But he concedes that his team wasn't as sharp as it might have been. "Winning Supporters' Shield the week before, all of the emotions that went into that, how much of a high we were on, perhaps it was a bit tough for me to get them back up," says Petke. A lesson.
"Also, there was one lineup decision that I made in the second game – different from the first game – that I really wish I went back and didn't do," Petke continued. "Things like that you're always second-guessing yourself but you learn from it." Petke wouldnât name names. But Peguy Luyindula's removal from the lineup before that game – which he didn't enter until the 106th minute – was startling, considering his four assists in the previous three games. Another lesson.
This off-season, Petke went to Europe to learn more things. On a swing through London, he sat down with Arsenal's Arsène Wenger, West Ham United's Sam Allardyce and England's Roy Hodgson. (Meetings with Chelsea's José Mourinho and Tottenham's Andre Villas-Boas fell through.) He picked their brains and talked to them for hours, mostly about preparation, "just to get insights."
But the biggest thing he learned was something he already knew. It had eaten at him during his two spells with the club, as both a player and in his 2-year stint as an assistant coach to his predecessor Hans Backe. As a club mainstay, Petke is an anomaly. No fewer than 274 different players have made an appearance for New York in its 18 seasons. That's a turnover of more than 15 players per season.
"We want to be stable," Roxburgh said. "We desperately wanted some continuity."
During the first player meeting of the season, Petke and Roxburgh arranged the tables in a U-shape. Then they pointed out that the number of familiar faces was deliberate.
"For the first time since I'm here, I actually know who the guys are in the dressing room," forward Thierry Henry said. "Usually, you have 10 players leaving and 10 coming. But teams that are consistent in this league throughout the years are the teams that [stay] together."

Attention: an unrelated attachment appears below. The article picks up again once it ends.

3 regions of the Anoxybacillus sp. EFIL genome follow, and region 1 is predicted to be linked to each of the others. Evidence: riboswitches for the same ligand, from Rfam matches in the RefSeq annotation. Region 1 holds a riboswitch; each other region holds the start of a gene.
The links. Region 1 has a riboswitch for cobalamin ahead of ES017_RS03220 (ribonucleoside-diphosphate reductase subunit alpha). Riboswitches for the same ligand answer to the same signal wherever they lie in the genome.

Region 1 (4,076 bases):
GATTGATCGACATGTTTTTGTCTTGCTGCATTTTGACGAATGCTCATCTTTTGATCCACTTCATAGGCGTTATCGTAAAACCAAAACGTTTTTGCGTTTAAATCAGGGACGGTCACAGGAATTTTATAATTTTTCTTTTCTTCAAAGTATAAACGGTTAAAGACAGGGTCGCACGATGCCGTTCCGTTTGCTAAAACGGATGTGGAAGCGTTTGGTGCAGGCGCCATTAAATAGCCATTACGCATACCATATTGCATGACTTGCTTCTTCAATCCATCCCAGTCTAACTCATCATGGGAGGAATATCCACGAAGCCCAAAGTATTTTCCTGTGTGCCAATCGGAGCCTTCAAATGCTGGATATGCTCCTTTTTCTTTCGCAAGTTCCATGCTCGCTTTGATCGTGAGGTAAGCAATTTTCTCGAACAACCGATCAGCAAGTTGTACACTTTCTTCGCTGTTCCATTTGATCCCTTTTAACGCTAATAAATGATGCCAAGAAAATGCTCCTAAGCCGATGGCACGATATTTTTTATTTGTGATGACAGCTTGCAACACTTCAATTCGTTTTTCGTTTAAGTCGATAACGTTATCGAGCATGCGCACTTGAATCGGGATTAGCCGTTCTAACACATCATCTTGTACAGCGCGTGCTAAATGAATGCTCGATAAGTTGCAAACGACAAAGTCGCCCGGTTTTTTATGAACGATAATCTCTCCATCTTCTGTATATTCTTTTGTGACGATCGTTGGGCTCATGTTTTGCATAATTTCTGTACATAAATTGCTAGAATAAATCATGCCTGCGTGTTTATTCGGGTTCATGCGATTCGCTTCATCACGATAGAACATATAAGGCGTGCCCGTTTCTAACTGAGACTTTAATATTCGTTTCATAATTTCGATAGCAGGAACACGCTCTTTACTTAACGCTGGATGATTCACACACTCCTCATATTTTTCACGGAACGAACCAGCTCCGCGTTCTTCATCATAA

"It doesn't take a rocket scientist to work out [defending MLS champions Sporting] Kansas [City]'s success, [Real] Salt Lake's, Houston's," added Cahill. "The change had to happen or it would have been the same thing happening over and over again where there would be 60 players coming in three years. The stats before I came were unimaginable and something that wasn't acceptable."
In Petke's first three years on the team, the turnover rate was higher than that of all other MLS teams combined. He understands why it happened. "In any sport here in New York, it's all about winning, winning, winning," he said. "I can't fault so much all the turnover that we had because they [the investor/operators back in Austria] want to win now. But this is the way I see it happening."
Tackling a problem so endemic to the franchise – and its rampant underperformance – is an accomplishment Petke says heâs prouder of than winning the Supporters' Shield. Because it better positions the club for the future. For more winning.
Petke has won something in New York. Now he wants to win more. And then more still. Until not winning things is considered an aberration, an all-out crisis.
“How many championships did the Yankees win? And all of a sudden they don't make the playoffs one year and the whole city is up in arms. It's just the way New York is. I like that – I really do. Because at the end of the day everybody needs some pressure to perform.”